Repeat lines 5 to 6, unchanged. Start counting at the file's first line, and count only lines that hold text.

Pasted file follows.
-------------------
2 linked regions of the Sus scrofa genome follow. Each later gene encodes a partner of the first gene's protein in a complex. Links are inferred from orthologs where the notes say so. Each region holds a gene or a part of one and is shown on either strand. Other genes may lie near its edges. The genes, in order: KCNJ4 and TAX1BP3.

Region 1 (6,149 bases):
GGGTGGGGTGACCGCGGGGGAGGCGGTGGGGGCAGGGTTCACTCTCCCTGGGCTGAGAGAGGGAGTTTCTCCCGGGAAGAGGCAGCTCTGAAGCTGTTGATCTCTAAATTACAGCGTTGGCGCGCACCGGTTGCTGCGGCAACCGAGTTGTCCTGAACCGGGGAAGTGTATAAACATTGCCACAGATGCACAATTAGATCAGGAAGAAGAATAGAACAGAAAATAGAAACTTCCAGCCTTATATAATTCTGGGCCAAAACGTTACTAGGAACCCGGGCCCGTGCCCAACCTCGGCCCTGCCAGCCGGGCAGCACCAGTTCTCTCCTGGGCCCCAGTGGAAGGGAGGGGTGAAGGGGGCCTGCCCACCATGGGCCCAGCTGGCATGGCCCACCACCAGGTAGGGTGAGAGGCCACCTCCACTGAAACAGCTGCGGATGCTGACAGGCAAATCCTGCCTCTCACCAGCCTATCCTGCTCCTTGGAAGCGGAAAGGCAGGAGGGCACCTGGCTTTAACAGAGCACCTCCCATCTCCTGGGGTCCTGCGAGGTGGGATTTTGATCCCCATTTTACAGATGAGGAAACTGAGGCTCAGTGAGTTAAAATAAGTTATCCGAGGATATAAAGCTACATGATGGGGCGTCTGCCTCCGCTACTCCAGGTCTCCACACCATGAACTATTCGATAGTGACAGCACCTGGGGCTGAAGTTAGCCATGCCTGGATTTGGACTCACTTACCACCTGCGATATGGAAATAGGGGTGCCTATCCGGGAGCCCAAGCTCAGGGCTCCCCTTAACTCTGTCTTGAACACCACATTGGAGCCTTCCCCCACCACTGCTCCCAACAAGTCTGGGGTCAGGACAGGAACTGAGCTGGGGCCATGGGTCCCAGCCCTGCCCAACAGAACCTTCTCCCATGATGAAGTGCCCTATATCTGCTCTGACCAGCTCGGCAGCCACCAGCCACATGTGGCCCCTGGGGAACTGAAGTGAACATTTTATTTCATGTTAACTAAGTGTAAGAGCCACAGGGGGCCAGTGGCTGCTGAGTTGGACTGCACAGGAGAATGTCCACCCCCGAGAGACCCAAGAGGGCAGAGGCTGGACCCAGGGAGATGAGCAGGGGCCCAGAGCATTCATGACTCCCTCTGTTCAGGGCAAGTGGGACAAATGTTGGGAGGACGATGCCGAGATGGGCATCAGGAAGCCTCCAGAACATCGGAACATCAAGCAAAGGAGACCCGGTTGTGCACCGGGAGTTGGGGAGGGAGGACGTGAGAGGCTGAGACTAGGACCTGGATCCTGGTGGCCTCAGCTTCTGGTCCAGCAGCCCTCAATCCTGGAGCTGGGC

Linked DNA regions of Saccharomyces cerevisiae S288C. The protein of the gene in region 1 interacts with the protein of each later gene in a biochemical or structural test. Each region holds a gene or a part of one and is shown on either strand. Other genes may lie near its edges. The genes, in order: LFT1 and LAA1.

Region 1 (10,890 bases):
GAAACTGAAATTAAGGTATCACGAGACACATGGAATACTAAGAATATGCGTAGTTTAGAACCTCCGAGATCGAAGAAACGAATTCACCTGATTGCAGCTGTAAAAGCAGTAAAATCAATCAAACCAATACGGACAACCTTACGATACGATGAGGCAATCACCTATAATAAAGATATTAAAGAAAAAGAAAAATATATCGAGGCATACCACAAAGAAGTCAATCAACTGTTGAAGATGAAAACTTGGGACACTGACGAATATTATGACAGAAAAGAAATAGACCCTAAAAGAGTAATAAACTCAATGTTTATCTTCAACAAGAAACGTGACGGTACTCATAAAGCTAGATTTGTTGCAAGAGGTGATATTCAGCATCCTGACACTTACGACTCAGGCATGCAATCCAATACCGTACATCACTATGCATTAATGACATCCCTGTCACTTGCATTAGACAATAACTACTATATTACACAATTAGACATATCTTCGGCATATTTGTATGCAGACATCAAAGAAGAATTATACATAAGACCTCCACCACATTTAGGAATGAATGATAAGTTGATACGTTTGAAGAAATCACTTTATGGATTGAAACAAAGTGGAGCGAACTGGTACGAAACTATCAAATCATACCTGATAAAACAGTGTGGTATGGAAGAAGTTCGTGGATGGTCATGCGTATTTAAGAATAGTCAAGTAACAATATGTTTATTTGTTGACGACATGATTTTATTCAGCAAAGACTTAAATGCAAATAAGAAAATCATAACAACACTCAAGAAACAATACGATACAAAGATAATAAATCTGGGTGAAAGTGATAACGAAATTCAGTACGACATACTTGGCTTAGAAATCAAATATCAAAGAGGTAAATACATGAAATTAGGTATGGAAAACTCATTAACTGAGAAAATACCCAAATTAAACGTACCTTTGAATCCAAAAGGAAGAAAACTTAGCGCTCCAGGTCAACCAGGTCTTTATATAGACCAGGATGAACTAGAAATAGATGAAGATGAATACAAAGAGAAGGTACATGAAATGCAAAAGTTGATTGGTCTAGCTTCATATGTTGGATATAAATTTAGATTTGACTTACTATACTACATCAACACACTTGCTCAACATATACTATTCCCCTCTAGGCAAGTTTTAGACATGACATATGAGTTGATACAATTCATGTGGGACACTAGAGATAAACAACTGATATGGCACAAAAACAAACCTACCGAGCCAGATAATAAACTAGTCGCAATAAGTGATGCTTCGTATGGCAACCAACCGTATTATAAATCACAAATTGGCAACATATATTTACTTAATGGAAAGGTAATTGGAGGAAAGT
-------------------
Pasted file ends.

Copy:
Region 1 (10,890 bases):
GAAACTGAAATTAAGGTATCACGAGACACATGGAATACTAAGAATATGCGTAGTTTAGAACCTCCGAGATCGAAGAAACGAATTCACCTGATTGCAGCTGTAAAAGCAGTAAAATCAATCAAACCAATACGGACAACCTTACGATACGATGAGGCAATCACCTATAATAAAGATATTAAAGAAAAAGAAAAATATATCGAGGCATACCACAAAGAAGTCAATCAACTGTTGAAGATGAAAACTTGGGACACTGACGAATATTATGACAGAAAAGAAATAGACCCTAAAAGAGTAATAAACTCAATGTTTATCTTCAACAAGAAACGTGACGGTACTCATAAAGCTAGATTTGTTGCAAGAGGTGATATTCAGCATCCTGACACTTACGACTCAGGCATGCAATCCAATACCGTACATCACTATGCATTAATGACATCCCTGTCACTTGCATTAGACAATAACTACTATATTACACAATTAGACATATCTTCGGCATATTTGTATGCAGACATCAAAGAAGAATTATACATAAGACCTCCACCACATTTAGGAATGAATGATAAGTTGATACGTTTGAAGAAATCACTTTATGGATTGAAACAAAGTGGAGCGAACTGGTACGAAACTATCAAATCATACCTGATAAAACAGTGTGGTATGGAAGAAGTTCGTGGATGGTCATGCGTATTTAAGAATAGTCAAGTAACAATATGTTTATTTGTTGACGACATGATTTTATTCAGCAAAGACTTAAATGCAAATAAGAAAATCATAACAACACTCAAGAAACAATACGATACAAAGATAATAAATCTGGGTGAAAGTGATAACGAAATTCAGTACGACATACTTGGCTTAGAAATCAAATATCAAAGAGGTAAATACATGAAATTAGGTATGGAAAACTCATTAACTGAGAAAATACCCAAATTAAACGTACCTTTGAATCCAAAAGGAAGAAAACTTAGCGCTCCAGGTCAACCAGGTCTTTATATAGACCAGGATGAACTAGAAATAGATGAAGATGAATACAAAGAGAAGGTACATGAAATGCAAAAGTTGATTGGTCTAGCTTCATATGTTGGATATAAATTTAGATTTGACTTACTATACTACATCAACACACTTGCTCAACATATACTATTCCCCTCTAGGCAAGTTTTAGACATGACATATGAGTTGATACAATTCATGTGGGACACTAGAGATAAACAACTGATATGGCACAAAAACAAACCTACCGAGCCAGATAATAAACTAGTCGCAATAAGTGATGCTTCGTATGGCAACCAACCGTATTATAAATCACAAATTGGCAACATATATTTACTTAATGGAAAGGTAATTGGAGGAAAGT